One of the few things I knew about the Philippines before I left the U.S. was that it is located in the “Ring of Fire” – however it wasn’t until I arrived that I began to understand the implications of the term, and what it means to millions of Filipinos living in a place of flux and chaos. According to most rankings, the Philippines is one of the world leaders in natural disasters. The over 7,000 islands are interspersed with volcanoes, many of them still active – currently the 100 year eruption clock is ticking for Mount Mayon, it is currently sitting at alert level 2 and the Peace Corps security chief forwarded an notice to all intrepid volunteers to remain at least 6 kilometers from the volcano. The Philippines is tectonically active as well, with more earthquakes than California.
Our Peace Corps training on national disaster safety started off by listing the over 10 types of natural and man-made disasters found in the Philippines, and there were several recent examples: Just days after I arrived to Manila an electrical fire – caused by too many people illegally tapping into the electricity grid – burned down 30 houses in Quezon City, about an hour from where I was lodged. A train derailed a few days after and injured several dozens of people. There is a local dialect word for a nine-day rain that they count as a separate type of natural disaster.
But last November an earthquake, then one of the strongest typhoons ever recorded hit the southeastern Philippine islands. The majority of the Peace Corps Response Volunteers that I arrived with specialize in disaster relief and are here to help communities recover, rebuild, and become more resilient to the inevitable future disasters.
We were told that the Philippines receive about 20 typhoons on average per year, and so far this year 10 typhoons have already landed within the Philippines national boundaries (many typhoons however pass over ocean and sparsely populated areas). The one that devastated the Philippines was Yolanda, meaning that according to the alphabetical naming system it was the 25th typhoon of the year.
Even before I set foot in the Philippines I had already met my first typhoon, as shortly after lifting off from Tokyo en route to Manila our captain announced that due to a typhoon hitting southeastern Japan our plane would have to deviate from its programmed route and head north to avoid the storm.
“I think this is maybe why our Filipino culture is so friendly and happy,” one of our Filipino trainers told us, laughing rather hard. “Because we receive so many disasters it’s best to just laugh and be happy”. The phrase encapsulating this fatalistic, que sera sera mentality in Tagalog is “bahala na”.
As I stepped off the plane in Manila and looked for the other Peace Corps Response Volunteers – a group of 8 others whom I didn’t know at all but whom I would be getting to know very well by the end of our training – I had a much different feeling than I did 9 years ago when I stepped off the plane in Peru to begin my first Peace Corps stint.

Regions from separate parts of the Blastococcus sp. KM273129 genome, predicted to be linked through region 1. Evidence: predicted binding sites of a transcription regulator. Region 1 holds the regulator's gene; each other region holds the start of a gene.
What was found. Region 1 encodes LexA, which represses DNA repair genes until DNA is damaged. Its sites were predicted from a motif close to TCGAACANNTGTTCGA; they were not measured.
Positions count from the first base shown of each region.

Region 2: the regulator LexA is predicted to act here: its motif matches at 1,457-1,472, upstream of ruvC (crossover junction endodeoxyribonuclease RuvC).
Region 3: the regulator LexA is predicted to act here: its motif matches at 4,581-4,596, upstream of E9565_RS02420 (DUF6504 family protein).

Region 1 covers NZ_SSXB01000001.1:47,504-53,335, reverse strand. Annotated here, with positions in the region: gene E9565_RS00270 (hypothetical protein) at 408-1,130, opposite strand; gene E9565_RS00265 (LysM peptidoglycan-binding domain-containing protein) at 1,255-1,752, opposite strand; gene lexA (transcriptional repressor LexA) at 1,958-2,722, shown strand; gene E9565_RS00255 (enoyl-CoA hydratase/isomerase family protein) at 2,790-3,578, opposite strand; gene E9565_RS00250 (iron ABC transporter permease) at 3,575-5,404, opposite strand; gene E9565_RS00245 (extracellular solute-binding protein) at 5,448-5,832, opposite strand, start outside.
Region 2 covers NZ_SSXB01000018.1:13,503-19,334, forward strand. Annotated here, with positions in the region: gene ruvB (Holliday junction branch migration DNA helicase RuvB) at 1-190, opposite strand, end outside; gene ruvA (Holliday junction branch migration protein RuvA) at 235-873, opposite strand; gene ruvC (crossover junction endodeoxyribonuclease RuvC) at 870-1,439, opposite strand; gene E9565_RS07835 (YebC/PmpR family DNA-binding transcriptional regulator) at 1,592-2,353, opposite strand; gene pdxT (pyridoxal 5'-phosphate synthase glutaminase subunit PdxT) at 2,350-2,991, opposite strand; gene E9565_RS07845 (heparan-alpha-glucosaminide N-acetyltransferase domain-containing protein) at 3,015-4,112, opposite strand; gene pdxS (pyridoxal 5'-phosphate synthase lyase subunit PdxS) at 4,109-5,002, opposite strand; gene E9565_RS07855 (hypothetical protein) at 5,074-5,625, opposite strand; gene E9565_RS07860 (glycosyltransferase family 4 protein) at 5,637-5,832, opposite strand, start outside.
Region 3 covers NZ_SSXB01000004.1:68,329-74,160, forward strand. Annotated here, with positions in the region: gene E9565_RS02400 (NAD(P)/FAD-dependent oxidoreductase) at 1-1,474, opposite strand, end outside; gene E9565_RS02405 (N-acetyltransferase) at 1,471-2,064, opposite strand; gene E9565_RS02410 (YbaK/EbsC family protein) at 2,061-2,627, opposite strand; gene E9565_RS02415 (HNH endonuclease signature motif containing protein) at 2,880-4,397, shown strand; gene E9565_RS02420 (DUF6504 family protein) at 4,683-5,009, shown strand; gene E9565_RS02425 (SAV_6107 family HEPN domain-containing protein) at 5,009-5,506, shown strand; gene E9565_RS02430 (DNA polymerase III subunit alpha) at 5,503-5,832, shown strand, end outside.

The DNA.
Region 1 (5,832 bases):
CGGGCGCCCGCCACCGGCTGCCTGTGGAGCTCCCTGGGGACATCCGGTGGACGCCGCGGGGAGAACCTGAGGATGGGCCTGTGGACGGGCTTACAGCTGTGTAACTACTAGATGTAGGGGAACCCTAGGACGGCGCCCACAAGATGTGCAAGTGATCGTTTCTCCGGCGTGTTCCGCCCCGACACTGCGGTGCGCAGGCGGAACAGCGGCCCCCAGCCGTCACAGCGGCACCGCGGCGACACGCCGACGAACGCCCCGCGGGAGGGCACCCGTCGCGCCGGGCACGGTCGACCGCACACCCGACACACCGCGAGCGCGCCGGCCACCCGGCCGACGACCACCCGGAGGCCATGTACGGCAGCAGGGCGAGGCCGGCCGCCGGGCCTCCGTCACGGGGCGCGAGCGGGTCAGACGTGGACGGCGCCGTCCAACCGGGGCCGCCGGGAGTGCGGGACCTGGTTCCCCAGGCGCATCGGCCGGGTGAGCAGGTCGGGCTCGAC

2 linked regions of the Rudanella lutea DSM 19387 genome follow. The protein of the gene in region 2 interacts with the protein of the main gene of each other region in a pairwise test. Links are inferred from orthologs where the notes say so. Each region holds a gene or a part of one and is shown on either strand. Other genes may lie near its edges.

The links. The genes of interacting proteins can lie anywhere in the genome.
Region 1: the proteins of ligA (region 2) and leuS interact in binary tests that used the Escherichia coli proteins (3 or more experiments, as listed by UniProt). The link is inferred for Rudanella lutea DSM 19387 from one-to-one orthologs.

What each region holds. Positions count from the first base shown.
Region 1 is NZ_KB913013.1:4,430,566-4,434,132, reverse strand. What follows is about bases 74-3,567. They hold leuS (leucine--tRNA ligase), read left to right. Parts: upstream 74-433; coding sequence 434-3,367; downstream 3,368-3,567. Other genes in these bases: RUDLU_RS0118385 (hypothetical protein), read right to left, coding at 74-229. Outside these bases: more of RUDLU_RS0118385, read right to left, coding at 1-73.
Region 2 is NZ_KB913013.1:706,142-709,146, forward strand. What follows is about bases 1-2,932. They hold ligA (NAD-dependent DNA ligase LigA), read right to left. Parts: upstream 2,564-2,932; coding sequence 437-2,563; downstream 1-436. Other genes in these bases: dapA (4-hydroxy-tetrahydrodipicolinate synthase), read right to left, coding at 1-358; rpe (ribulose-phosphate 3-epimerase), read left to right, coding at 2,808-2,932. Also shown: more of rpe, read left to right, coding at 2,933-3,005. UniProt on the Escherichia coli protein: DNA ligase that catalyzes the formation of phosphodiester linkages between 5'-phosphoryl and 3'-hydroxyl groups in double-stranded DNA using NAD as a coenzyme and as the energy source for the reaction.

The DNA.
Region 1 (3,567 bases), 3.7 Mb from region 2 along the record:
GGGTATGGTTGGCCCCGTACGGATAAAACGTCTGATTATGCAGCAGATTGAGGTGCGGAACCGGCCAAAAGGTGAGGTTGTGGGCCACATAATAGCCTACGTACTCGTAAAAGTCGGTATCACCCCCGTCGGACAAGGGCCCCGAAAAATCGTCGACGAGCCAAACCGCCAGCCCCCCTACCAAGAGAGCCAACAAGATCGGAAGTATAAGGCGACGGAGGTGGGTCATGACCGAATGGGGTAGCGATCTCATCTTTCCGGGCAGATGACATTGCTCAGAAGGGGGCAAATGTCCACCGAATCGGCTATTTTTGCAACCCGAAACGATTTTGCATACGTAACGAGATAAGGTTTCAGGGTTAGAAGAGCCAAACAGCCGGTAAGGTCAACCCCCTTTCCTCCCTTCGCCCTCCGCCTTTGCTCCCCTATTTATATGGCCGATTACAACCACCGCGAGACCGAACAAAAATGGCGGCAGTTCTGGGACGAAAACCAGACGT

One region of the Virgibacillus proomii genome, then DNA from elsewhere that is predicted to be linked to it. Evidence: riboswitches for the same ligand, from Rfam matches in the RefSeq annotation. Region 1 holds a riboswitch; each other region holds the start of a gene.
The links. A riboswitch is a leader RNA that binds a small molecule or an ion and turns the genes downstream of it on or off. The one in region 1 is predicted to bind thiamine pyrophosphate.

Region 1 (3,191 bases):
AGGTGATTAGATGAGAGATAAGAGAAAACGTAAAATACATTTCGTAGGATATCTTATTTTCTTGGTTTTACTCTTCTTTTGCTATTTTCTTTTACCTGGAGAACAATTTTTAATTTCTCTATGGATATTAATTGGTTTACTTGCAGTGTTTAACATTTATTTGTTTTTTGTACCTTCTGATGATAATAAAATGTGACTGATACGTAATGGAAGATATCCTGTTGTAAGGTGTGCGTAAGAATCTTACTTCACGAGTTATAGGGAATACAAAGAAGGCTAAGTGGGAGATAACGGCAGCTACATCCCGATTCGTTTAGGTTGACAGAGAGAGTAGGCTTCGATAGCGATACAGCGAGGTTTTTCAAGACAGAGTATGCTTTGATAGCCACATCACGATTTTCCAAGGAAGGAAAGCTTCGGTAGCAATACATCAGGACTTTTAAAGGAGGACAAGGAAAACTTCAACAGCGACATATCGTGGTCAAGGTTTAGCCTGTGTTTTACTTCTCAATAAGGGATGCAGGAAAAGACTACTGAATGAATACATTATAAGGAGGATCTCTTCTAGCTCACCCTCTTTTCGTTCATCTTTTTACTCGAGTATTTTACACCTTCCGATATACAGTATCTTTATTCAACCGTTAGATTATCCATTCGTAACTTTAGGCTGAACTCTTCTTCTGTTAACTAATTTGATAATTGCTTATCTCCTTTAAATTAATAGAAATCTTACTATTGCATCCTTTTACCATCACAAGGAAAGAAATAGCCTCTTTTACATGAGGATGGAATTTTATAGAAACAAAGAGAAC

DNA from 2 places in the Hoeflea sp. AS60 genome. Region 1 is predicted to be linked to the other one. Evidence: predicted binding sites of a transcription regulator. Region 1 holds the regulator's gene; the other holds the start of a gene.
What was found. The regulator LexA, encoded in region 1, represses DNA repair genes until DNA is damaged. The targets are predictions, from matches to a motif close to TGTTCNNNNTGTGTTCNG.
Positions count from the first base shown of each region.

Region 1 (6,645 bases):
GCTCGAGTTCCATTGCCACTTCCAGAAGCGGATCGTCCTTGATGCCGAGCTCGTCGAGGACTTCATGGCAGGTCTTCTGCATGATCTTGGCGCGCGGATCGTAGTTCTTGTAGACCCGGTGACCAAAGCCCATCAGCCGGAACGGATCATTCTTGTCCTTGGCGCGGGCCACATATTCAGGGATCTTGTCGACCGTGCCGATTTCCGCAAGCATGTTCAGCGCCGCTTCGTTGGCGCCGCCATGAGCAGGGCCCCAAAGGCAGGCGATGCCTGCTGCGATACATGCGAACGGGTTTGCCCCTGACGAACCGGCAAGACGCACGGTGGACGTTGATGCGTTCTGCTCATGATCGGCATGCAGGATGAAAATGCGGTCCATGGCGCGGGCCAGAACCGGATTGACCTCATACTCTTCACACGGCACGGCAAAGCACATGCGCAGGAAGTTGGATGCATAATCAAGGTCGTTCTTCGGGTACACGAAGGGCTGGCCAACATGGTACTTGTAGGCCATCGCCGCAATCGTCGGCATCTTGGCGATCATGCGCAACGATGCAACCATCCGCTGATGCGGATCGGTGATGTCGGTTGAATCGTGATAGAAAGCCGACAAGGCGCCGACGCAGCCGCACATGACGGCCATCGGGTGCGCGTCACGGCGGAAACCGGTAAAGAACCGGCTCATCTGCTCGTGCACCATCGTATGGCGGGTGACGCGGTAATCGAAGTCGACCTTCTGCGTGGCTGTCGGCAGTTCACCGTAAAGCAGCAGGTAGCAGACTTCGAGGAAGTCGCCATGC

But unfortunately much of the training approach was the same. While the local training staff was excellent, our eight days of training passed by in a jet-lagged and powerpoint-induced haze. The increasingly insipid and banal Peace Corps training sessions spent more time covering security and medical (albeit in their government-induced fear of liability – perhaps for good reason – instead of informing us about language and cultural customs that would help us get our work done. For example we incredibly had only about 3 hours of language and culture training before being shipped out to our sites to begin working with our counterparts to achieve our assigned project objectives. And we learned more about the Peace Corps approach to monitoring and tracking volunteers than we did about our actual projects and sites.
But all you can do is make the best of it. Halfway through our training we piled into vans at 8:30 am to drive to a beach 2 hours south of Manila in order to spend five minutes showing the Peace Corps that we could indeed get back into a boat with a life jacket if need be. However our program manager prepared and cooked an incredible meal for us of tender barbequed pork, fish, pancit (a rice noodle dish common in the Philippines), and fresh mangoes; and we were able to enjoy a blissful hour away from Manila and presentations.
Over the eight days of training undoubtedly the best part was getting to know the eight other Peace Corps Response volunteers; who all were smart, well-traveled, savvy individuals who had experienced quite a bit in their lives before coming to the Philippines. The one thing that training does right – albeit unintentionally – is build a support network between the volunteers. Simply spending nearly 24 hours together is enough to create a team bonding dynamic, and our group of nine veteran volunteers commiserated through boring training sessions and over beers outside of the office. Our self-created after-hour informal sessions consisting of trading war stories and experiences, discussing international aid theory and approach, allaying each others’ fears and concerns, and learning and taking heart from each other may be worth more than all of the Peace Corps training sessions alone. Because when you struggle in your site, get disheartened, feel isolated and misunderstood, it is not the Peace Corps training manual that you turn to. It is your friends, family and support network.